We've Got Hollywood Covered

Redbox Increases Demand for DVDs

Company keeps rental prices low through business efficiencies.

In recent weeks, there has been a wave of hand-wringing and even finger-pointing over the decline in DVD sales.

Some have aimed their ire at DVD rental, especially Redbox, as having a negative impact on the market for purchasing DVDs. But the answer to what is causing the decline in DVD sales is much more complicated.

Without a doubt, the primary culprit in the decline of DVD sales is the poor economy, which is forcing consumers to reduce purchases of everything — even essentials.

Secondarily, after 12 years of filling their shelves with billions of dollars of DVDs, consumers are feeling a natural saturation in a maturing market.

Third, many consumers are wondering what is next, whether Blu-ray, internet delivery or other advances in technology. This uncertainty is causing them to delay their purchases of the old standard-definition DVDs.

More importantly, in these tough economic times, Redbox is significantly increasing demand for DVDs, by bringing more consumers into the marketplace, by actively promoting theatrical releases to our millions of loyal customers and through our own direct purchases of DVDs.

One only has to look to recent history to put this picture into context. In 1997, with the launch of the DVD format, the studios significantly reduced the cost of purchasing a movie; that resulted in a dramatic increase in movie sales.

Fast forward to 2009: This year alone, Redbox customers will purchase an estimated 120 million DVDs at retail, which translates into approximately 14 percent of total DVDs projected to sell in 2009.

Buy rates among Redbox customers are comparable to the overall home entertainment population and, in fact, slightly higher than overall renters. Further, according to research firm NPD, 40 percent of Redbox customers report that they prefer to rent a movie first before buying the DVD and are using Redbox as a vehicle to “try before you buy.”

The simple fact is that consumer preferences for home entertainment are shifting, driven not by Redbox but by the economy, advances in technology and an ever-increasing focus on convenience.

In the face of this evolution, some brick-and-mortar outlets are offering only a "stone age" approach to the consumer (pun intended), while fighting to maintain the fading status quo.

Still, there are studios like Sony Pictures Home Entertainment, Paramount Home Entertainment and Lionsgate that have opted to adjust to these changes and are working with Redbox in supplying eager consumers with new releases.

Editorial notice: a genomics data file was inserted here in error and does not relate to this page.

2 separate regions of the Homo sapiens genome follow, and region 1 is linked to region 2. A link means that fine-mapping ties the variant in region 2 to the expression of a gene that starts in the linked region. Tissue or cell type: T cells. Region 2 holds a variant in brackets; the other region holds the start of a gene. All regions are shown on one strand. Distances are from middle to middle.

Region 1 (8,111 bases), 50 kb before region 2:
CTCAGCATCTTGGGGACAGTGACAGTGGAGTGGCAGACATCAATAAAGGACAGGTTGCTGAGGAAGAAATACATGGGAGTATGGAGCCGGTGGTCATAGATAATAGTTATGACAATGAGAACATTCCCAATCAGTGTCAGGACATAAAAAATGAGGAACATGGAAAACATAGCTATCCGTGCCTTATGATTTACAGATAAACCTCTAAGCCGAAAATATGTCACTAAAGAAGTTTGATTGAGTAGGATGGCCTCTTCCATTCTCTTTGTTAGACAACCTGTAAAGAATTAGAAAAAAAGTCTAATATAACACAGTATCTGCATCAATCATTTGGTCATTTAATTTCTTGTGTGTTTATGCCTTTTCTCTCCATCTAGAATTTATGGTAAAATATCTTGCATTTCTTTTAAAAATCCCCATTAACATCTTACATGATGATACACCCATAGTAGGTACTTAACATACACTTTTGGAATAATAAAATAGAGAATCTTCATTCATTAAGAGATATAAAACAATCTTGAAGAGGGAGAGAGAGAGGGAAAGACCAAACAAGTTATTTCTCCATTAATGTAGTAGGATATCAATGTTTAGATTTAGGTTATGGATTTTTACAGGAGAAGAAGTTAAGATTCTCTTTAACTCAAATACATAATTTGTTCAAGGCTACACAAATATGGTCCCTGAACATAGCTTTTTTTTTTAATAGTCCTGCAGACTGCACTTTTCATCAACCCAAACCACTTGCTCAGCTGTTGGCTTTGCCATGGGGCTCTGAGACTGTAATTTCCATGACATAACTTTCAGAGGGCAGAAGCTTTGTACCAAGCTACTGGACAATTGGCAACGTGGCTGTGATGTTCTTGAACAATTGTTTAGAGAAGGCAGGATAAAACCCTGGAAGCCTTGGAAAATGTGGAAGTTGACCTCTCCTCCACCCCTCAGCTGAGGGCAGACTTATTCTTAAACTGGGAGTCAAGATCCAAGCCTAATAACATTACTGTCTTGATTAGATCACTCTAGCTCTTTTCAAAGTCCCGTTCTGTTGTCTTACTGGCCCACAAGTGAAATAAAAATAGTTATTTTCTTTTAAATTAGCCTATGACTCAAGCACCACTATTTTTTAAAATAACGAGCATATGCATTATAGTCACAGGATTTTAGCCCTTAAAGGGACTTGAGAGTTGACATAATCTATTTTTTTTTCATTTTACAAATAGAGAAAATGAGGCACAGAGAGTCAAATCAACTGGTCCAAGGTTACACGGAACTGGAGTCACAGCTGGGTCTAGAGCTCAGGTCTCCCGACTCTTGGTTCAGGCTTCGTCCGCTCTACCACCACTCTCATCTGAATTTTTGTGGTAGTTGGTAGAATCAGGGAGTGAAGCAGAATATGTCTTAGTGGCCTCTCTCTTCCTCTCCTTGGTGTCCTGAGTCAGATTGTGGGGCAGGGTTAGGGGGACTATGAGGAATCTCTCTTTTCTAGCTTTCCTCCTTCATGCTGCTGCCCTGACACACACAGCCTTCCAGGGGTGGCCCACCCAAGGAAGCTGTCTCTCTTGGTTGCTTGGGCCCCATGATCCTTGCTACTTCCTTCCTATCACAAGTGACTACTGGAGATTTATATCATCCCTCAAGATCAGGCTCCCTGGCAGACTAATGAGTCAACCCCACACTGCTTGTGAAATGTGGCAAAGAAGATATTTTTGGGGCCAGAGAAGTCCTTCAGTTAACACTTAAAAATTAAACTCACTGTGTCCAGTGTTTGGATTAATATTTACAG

As a result, over the next five years, Redbox currently estimates it will pay more than a combined $1 billion to these studios, helping to fund their new projects.

Recent deals with Summit Entertainment and NCircle Entertainment will provide consumers with greater access to their titles and the studios with increased visibility and reach to consumers.

The bottom line is Redbox is not seeking any special treatment. We pay the same price for DVDs as our competitors — we just charge consumers less.

How are we able to do this? Simply stated, it is the innovation that Redbox has developed and the efficiencies of our business model that allow us to provide added benefits to our customers.

Today, consumers have more entertainment choices. This greater competition for the consumer’s attention has led to a more affordable way to watch movies in the convenience of their own homes. And while our competitors continue to act as if their brick-and-mortar stores are the only rental option available, resisting the changing environment, Redbox chooses to respond by offering consumers the value and convenience they demand.

Learn more about Redbox’s campaign to save low-cost DVDs here.

A veteran of the video and entertainment industry with more than 25 years experience, Mitch Lowe was named CEO of Redbox in 2005 and president in April 2009. Widely credited for the development of the $1 per night DVD rental, Lowe has played a central role in growing the Redbox network from 12 locations to more than 15,000 locations nationwide. Prior to joining Redbox, Lowe consulted for McDonald’s business development group, heading the company’s DVD vending machine team – the team that ultimately created the Redbox concept. Before that, he helped to found Netflix, where he served as vice president of business development. In 2002, Lowe helped to bring Netflix public.